Categorizing Travis Scott as an entity larger than a rapper who’s “hot right now” shouldn’t be a stretch. As a producer for GOOD Music, a ghostwriter (many claim he’s written for Yeezy), a musician (who plays the piano), and a trend-setter in both sound and fashion at a mere 23 years old, he’s on the fast track for super stardom.Scott, a Houston native, has been tinkering with his debut Rodeo for a minute. The album hit digital retailers on September 4th and the internet started bubbling. A google search reveals sentiments like unfinished, or rushed. One large online music publication even labeled the record “undercooked”.

There’s a certain shade the record casts, courtesy of producer/mastermind Mike Dean, whose stamp is all over Kanye’s work tracing back to Ye’s debut (and true classic) The College Dropout. But Rodeo is the polar opposite of underdeveloped. While there are moments that feel rehashed (seriously, the auto-tune shit is very, very played out), and the varied structures and tempos within a few songs is borderline confusing, the record is still expansive and fresh.

Mike Dean clearly had a hand in the scope and grandeur of Rodeo, but it’s Scott’s adventurous presence that carries the project; creating a woozy, H-Town extravaganza full of smoke and mirrors. Scott’s hubris is his strength. He’s cocky because he can be. He’s on the front lines shoulder to shoulder with Future and 2 Chainz on 3500, not only carrying the song but stepping above his accomplished peers. Examining 90201 is a study in modern day hip hop. It’s not a song, it’s an atmosphere. The midway tempo shift gives Scott a chance to stretch his legs on the beat, reminding us the kid can spit.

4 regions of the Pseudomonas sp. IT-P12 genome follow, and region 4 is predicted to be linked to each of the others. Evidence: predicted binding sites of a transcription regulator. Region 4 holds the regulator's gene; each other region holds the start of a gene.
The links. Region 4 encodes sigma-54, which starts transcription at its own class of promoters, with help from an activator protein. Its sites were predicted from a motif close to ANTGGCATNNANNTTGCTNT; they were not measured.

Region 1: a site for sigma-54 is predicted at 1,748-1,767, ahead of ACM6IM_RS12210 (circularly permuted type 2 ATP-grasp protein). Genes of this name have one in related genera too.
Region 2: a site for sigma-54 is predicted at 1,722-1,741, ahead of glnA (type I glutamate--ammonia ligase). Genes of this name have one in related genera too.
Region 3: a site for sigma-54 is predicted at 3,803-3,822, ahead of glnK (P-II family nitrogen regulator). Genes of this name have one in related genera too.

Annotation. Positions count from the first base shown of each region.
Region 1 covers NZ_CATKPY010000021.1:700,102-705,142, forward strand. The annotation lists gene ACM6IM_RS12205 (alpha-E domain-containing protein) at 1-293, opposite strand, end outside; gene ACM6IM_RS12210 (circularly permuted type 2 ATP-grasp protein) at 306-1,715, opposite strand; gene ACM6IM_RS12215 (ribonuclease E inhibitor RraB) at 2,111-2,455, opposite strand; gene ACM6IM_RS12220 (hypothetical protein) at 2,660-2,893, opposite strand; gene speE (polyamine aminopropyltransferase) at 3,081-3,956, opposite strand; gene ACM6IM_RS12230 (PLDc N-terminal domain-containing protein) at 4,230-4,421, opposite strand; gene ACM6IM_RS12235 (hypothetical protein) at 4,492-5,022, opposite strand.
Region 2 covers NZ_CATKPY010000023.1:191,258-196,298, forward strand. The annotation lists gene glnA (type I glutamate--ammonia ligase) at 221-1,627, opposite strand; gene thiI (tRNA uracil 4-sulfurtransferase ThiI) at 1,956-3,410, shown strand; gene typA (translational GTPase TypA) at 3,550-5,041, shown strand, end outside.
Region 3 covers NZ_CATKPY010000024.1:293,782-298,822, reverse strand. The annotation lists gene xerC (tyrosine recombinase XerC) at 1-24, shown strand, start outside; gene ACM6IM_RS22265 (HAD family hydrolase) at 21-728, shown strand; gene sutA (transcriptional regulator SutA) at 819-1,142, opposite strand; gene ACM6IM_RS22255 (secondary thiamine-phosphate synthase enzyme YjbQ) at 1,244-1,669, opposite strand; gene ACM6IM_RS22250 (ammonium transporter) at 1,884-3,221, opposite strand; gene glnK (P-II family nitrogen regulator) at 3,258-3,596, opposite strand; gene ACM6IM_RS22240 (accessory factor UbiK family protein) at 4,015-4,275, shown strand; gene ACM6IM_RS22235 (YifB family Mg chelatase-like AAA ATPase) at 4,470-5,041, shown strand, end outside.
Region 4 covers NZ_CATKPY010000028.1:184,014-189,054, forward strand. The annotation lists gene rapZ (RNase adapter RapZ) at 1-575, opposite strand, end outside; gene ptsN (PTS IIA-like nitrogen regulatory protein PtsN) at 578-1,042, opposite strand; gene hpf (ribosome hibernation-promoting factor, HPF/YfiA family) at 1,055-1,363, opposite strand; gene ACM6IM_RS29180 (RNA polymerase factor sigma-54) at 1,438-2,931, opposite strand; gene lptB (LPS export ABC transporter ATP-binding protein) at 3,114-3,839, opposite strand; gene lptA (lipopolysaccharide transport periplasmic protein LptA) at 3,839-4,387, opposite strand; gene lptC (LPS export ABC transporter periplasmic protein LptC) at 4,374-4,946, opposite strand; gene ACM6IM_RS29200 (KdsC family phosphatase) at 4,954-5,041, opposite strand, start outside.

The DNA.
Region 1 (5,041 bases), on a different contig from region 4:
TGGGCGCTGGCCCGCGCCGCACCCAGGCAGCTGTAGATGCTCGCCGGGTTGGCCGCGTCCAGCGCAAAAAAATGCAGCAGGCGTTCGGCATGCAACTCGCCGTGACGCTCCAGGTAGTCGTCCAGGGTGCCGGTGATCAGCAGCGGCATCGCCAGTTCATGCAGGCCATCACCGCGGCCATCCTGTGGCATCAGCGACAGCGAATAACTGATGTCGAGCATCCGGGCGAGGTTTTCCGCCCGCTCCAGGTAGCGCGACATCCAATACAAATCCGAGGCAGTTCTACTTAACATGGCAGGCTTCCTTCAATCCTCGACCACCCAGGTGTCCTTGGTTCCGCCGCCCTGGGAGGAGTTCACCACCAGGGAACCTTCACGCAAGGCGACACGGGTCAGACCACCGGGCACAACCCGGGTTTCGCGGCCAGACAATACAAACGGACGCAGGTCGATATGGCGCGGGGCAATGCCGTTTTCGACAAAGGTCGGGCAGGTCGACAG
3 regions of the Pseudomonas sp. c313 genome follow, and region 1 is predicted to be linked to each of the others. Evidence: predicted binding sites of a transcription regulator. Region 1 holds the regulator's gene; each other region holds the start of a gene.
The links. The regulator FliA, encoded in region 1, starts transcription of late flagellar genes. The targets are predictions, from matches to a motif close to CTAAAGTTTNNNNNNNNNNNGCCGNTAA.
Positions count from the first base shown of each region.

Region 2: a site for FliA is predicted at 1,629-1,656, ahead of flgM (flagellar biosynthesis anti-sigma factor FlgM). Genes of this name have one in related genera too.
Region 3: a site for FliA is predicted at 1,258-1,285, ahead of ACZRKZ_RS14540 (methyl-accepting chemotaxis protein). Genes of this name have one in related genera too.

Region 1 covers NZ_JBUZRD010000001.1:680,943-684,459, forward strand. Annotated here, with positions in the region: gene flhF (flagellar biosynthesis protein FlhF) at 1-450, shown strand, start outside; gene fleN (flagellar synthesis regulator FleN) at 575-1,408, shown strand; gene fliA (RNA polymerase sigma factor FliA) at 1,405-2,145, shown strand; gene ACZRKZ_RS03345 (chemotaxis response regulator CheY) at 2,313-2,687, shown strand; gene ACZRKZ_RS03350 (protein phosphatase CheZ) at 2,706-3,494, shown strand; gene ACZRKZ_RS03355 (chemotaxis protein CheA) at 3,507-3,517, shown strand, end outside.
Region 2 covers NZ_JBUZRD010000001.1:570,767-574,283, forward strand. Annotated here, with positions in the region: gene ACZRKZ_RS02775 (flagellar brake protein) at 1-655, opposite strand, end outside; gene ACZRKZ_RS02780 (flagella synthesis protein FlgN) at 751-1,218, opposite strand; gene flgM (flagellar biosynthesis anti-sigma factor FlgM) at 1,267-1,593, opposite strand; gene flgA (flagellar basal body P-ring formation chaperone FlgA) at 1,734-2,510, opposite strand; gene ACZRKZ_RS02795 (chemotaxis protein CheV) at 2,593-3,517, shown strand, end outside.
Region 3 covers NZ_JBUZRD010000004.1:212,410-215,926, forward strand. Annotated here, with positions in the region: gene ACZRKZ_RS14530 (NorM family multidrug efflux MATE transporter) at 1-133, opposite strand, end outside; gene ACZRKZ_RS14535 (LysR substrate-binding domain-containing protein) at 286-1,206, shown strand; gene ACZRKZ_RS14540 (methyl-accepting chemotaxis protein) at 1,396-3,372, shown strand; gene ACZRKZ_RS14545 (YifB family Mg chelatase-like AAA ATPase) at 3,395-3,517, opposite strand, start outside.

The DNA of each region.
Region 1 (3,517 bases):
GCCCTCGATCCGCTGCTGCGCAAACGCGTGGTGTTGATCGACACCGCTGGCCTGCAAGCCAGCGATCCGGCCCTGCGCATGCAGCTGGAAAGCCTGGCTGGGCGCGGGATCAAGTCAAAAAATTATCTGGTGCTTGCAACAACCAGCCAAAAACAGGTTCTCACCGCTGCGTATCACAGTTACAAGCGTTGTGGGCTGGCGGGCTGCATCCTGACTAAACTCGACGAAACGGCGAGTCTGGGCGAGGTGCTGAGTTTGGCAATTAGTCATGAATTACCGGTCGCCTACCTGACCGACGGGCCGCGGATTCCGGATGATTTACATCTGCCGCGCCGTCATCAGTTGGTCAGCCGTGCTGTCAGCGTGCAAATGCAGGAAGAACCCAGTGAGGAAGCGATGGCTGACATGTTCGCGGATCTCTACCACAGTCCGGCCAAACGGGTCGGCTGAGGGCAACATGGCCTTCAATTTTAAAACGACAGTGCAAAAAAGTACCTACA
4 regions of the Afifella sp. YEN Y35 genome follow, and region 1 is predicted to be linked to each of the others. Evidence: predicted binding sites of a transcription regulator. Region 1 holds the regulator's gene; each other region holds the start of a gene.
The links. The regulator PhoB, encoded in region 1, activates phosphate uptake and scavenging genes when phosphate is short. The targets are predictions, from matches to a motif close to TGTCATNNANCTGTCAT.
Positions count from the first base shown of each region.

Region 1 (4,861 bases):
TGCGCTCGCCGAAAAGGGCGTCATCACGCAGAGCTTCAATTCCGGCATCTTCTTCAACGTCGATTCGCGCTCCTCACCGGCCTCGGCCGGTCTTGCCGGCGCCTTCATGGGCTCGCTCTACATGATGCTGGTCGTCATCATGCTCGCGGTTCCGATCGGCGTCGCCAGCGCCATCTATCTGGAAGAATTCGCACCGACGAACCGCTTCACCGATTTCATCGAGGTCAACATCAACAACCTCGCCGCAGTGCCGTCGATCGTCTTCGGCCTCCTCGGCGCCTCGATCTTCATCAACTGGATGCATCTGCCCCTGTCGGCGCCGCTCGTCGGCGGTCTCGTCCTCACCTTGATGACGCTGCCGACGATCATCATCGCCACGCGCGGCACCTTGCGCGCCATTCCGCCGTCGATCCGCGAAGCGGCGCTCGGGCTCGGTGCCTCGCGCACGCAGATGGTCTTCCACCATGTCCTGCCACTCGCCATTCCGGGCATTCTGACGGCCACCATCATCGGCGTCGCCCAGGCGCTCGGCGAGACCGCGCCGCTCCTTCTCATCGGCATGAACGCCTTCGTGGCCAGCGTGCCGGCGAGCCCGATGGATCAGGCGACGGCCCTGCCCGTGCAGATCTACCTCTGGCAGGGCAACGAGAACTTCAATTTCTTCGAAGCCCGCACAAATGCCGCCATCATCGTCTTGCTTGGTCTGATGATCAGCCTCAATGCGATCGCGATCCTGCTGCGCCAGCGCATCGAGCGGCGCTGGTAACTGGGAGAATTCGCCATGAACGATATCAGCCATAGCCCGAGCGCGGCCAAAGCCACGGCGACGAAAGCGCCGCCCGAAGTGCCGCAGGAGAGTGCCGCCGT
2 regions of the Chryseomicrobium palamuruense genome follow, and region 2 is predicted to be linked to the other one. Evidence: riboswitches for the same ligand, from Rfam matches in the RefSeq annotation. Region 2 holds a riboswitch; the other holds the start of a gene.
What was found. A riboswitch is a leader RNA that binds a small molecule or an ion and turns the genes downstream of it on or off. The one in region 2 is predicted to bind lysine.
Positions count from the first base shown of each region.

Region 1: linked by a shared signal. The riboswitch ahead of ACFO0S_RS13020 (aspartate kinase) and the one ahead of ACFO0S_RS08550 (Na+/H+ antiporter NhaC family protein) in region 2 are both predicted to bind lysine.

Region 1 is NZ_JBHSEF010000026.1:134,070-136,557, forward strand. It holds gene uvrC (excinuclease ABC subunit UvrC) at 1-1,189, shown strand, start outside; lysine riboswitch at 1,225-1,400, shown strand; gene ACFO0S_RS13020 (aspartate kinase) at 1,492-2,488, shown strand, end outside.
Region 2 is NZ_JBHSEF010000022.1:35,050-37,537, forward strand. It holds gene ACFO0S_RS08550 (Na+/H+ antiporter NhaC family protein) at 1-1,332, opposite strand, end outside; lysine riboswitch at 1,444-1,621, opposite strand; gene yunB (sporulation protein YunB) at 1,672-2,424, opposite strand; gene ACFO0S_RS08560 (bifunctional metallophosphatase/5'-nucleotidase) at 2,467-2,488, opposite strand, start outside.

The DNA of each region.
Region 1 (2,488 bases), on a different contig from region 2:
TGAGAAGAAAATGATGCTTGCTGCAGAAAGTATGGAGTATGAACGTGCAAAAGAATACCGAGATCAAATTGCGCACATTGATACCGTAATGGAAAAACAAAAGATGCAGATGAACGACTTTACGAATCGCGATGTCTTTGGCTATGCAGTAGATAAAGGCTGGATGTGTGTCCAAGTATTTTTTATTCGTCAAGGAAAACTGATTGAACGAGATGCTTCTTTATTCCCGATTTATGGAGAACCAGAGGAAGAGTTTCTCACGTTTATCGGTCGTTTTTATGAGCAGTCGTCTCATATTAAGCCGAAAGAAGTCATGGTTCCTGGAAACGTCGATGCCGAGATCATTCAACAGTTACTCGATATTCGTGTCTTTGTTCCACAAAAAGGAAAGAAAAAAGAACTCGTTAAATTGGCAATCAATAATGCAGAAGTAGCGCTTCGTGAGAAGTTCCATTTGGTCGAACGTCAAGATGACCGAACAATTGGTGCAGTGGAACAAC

Rodeo provides a handful of incredible moments including, Anecdote, Maria I’m Drunk (shout out to Justin Bieber and Young Thug who absolutely destroy the track), 90210, and Wasted featuring Juicy J. Guided by the genius of both Kanye and Kid Cudi, this record is clearly Travis Scott going all in without revealing his hand.

He is a chameleon of sorts, and it fits. Scott’s mood music differs from the dime store pour up that dominates popular urban radio. He’s clipped and molded the endearing bits of his idols into his own spacey dream. The effort and dedication are evident. We’ll see what sort of staying power Travis Scott possesses in a crowded lane full of Balmain jeans and double cups.